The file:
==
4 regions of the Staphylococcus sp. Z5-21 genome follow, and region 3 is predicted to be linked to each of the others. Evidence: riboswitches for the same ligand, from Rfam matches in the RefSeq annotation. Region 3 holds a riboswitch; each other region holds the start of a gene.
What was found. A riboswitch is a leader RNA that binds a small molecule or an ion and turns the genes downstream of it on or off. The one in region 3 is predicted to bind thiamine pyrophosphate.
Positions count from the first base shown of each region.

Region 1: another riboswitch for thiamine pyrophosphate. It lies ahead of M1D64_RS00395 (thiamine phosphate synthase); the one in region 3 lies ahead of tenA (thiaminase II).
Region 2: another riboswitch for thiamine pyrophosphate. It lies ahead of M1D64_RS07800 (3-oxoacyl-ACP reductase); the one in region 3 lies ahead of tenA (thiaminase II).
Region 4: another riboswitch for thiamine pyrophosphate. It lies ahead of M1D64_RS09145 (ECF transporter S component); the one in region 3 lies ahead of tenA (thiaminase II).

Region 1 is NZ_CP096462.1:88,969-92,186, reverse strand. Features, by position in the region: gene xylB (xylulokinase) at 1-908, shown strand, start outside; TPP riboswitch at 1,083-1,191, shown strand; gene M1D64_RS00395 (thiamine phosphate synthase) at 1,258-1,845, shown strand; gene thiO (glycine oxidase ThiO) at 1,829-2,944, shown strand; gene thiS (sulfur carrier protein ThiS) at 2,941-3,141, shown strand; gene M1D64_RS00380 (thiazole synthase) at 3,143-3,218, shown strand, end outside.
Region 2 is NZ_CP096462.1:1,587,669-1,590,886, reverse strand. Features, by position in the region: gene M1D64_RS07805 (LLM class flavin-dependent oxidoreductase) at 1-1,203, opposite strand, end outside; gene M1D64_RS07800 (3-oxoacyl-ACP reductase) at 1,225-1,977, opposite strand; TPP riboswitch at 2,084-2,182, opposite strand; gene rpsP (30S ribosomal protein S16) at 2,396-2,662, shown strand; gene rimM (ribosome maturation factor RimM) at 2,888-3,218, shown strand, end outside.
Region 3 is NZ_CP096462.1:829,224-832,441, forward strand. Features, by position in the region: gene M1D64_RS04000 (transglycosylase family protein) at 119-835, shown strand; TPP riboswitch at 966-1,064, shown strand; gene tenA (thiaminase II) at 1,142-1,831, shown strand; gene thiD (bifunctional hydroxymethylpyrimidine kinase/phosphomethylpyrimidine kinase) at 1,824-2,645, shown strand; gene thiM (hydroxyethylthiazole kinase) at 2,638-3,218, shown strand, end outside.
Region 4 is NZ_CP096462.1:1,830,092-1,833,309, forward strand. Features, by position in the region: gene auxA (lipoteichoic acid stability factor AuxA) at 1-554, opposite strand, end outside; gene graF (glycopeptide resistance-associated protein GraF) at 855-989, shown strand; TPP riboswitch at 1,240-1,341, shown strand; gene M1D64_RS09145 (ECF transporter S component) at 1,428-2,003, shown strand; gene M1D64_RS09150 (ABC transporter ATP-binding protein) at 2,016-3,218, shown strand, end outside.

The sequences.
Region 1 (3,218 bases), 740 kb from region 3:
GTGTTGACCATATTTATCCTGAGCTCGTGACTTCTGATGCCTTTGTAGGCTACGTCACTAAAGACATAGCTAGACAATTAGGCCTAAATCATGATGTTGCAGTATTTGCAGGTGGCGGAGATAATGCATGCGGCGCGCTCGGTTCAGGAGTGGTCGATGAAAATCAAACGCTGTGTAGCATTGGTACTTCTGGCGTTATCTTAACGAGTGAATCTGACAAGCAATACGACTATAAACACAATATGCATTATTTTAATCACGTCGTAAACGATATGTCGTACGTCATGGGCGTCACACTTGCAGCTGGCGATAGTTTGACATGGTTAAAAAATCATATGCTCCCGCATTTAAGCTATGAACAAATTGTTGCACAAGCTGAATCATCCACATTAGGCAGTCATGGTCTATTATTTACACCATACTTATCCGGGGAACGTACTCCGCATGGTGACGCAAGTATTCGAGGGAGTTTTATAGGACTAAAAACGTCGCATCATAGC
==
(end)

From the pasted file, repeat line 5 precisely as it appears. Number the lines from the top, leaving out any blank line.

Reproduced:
Region 2: another riboswitch for thiamine pyrophosphate. It lies ahead of M1D64_RS07800 (3-oxoacyl-ACP reductase); the one in region 3 lies ahead of tenA (thiaminase II).